"Police said to us, 'Stay inside,' and then they took away three people from the shop, a man aged about 45 called Ali who has been living there for two years and two younger men aged about 28 and 26," he said.

Six other men were arrested from a property in nearby Garratt Terrace, a street opposite the Tooting Broadway subway station.

Arrest could unlock bigger story
Omar, a Somali citizen with British residency, was arrested in a dramatic raid by dozens of anti-terrorist police and bomb disposal experts, some in heavy body armor.

Interrogations of Omar may be key to determining whether last week's failed attacks are linked to the July 7 bombings. Omar is suspected of trying to blow up the Warren Street subway station last Thursday.

Kati Stewart, 31, a health care worker who lives across the street from Omar in the Small Heath neighborhood of Birmingham, said she'd seen four men coming and going frequently over the past two weeks. "They would come at 2 a.m., and then when you looked in the morning, the car had gone," she said.

But Omar, a refugee from Somalia who came to Britain in 1992, generally attracted little attention in the diverse neighborhood, where residents of many ethnic backgrounds and faiths -- Indian, Pakistani and Irish; Christian, Hindu and Muslim -- say they live together peacefully.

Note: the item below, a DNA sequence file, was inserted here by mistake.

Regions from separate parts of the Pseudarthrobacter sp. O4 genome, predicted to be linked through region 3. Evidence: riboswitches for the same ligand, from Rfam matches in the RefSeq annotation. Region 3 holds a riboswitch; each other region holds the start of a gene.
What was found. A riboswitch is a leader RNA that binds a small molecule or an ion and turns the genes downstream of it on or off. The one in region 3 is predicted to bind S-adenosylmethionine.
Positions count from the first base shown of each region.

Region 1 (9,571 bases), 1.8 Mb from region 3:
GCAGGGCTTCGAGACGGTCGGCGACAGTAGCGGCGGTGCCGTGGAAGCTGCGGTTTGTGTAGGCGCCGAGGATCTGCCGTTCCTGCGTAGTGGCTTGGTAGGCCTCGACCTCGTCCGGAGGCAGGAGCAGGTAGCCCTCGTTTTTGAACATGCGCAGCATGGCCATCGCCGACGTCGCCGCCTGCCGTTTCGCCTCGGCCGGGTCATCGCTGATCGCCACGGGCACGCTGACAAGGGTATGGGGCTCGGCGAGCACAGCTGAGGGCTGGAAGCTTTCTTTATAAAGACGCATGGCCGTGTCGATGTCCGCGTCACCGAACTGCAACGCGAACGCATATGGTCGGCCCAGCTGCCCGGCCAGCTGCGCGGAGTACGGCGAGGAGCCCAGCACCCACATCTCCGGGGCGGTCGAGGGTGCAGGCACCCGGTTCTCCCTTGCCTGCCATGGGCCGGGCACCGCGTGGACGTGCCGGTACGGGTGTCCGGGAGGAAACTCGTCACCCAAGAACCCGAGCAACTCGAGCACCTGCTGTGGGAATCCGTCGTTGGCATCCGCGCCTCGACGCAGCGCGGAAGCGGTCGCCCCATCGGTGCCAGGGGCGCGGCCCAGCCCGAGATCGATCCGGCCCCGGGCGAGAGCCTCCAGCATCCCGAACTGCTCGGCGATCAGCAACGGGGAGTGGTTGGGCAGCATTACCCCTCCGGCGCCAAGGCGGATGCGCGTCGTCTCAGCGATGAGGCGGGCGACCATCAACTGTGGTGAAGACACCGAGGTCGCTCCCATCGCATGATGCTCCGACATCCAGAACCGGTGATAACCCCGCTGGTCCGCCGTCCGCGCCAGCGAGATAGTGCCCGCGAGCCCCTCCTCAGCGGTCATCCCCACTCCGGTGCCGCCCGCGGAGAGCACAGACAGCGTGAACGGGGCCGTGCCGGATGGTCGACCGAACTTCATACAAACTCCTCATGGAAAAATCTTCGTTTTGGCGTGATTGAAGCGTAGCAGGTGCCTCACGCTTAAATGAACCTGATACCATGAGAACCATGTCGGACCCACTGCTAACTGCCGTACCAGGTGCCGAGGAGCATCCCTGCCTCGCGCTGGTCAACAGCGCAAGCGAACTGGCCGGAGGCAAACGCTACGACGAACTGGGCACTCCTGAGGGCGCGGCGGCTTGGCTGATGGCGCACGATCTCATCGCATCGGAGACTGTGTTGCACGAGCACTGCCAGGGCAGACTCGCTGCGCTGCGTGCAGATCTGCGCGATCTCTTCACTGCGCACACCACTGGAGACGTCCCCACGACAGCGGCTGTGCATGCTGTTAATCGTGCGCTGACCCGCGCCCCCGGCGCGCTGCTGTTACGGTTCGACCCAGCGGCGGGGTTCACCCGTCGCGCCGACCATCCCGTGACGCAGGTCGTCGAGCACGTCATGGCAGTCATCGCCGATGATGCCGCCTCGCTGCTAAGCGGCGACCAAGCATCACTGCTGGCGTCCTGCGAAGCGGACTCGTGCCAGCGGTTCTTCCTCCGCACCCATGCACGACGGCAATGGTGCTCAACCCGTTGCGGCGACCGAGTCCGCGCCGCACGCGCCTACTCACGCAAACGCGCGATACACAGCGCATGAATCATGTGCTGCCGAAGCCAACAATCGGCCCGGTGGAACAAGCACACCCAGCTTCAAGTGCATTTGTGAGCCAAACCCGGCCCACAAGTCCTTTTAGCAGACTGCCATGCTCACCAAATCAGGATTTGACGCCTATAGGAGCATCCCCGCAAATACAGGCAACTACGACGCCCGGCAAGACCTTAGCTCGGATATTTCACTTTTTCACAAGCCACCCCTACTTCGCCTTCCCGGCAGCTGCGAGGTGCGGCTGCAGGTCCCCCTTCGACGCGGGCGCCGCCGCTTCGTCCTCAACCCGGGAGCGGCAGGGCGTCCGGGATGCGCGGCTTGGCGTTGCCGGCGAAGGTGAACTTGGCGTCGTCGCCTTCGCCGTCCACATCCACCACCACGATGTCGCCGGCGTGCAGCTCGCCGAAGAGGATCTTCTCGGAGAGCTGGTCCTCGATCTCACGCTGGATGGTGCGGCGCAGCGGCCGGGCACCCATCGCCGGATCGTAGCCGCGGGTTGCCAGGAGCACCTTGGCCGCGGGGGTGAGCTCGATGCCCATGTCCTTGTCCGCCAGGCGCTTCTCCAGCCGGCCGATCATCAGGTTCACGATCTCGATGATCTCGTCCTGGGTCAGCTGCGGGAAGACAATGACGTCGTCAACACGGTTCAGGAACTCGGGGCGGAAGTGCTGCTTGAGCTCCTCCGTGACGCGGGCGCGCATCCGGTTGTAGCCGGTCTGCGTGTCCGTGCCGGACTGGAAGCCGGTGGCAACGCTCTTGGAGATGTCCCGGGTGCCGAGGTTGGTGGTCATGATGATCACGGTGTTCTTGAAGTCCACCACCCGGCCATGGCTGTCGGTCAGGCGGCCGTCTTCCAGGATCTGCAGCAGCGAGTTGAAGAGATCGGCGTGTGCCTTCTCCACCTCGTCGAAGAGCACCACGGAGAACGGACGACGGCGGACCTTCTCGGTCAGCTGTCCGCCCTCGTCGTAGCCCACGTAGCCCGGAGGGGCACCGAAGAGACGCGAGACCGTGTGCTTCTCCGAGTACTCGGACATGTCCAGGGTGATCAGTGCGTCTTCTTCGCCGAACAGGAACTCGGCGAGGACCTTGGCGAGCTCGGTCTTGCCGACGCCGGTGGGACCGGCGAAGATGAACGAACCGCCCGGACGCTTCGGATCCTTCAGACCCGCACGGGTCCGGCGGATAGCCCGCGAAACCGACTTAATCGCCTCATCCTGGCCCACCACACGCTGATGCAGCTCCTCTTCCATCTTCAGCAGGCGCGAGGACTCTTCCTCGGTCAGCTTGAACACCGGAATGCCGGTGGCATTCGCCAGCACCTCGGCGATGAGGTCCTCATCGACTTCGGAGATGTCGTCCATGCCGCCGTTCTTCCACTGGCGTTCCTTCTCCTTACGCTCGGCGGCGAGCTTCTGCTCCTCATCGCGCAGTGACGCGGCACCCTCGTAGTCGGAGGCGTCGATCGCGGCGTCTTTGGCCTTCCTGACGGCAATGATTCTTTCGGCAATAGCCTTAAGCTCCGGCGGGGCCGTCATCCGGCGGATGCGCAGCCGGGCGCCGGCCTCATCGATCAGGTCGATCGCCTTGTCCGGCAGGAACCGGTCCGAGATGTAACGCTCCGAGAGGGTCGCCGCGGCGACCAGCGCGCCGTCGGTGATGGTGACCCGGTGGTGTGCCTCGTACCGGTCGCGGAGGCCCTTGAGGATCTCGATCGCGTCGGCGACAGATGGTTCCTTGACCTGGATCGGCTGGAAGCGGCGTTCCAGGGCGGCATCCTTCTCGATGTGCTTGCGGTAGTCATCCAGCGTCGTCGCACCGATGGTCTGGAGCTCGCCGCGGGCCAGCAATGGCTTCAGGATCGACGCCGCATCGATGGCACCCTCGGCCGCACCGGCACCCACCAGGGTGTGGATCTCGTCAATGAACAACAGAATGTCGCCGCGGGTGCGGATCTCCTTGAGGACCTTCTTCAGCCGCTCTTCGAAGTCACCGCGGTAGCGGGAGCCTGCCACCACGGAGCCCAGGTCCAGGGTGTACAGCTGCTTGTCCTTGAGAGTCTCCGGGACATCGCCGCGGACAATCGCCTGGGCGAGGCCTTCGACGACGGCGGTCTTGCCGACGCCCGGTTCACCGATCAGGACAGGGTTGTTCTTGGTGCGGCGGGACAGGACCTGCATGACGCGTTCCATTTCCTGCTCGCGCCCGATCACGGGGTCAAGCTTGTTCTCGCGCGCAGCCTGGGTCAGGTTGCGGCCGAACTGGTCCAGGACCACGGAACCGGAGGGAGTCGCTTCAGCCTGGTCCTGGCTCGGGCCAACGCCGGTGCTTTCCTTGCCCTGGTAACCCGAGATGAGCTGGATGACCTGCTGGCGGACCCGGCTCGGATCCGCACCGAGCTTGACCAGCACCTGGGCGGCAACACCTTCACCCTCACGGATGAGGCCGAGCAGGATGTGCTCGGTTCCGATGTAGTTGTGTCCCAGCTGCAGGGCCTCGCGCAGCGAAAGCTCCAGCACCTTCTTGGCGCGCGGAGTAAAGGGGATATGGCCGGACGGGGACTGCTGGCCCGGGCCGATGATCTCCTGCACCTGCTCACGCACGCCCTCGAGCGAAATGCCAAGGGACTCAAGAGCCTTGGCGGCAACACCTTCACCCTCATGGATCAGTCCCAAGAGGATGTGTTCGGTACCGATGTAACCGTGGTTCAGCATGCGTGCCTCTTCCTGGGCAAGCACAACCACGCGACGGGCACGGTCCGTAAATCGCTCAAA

(left) Muktar Mohammed Said (right) Yasin Hassan Omar

ABC News, meanwhile, reported that British authorities investigating the July 7 attack had found 12 bombs and four improvised detonators in the trunk of the car of one of the suspected suicide bombers 35 miles outside of London five days after the deadly explosions.

Nbc News

The network broadcast photos of the findings, including a glass bottle apparently packed with explosives and covered in nails that could be used as shrapnel, and said they provided important clues about who was behind the attacks.

Women held on suspicion of 'harboring offenders'
Other raids were carried out Wednesday in south London's Stockwell district, where officers arrested three women on suspicion of "harboring offenders," and on two more London homes, where no arrests were made but forensic tests were conducted, police said.

A second July 21 suspect has been named as Muktar Said Ibrahim, 27, also known as Muktar Mohammed Said. He came to Britain in 1990 from Eritrea, his family said. He was granted residency in 1992 and British citizenship in September 2004, the Home Office said.

Said was part of a gang that carried out a series of muggings in the mid-1990s but qualified for early release in 1998, the British news agency Press Association reported. When he left prison, Said had a beard, had adopted Islamic dress and was very devout, Press Association said.

Police are also looking into whether Said attended the Finsbury Park or Brixton mosques in London, once considered magnets for radical Islamic clerics, and whether he met shoe-bomber Richard Reid, who is serving a life sentence in a U.S. prison after a failed attempt in 2001 to blow up an airplane, the news agency said.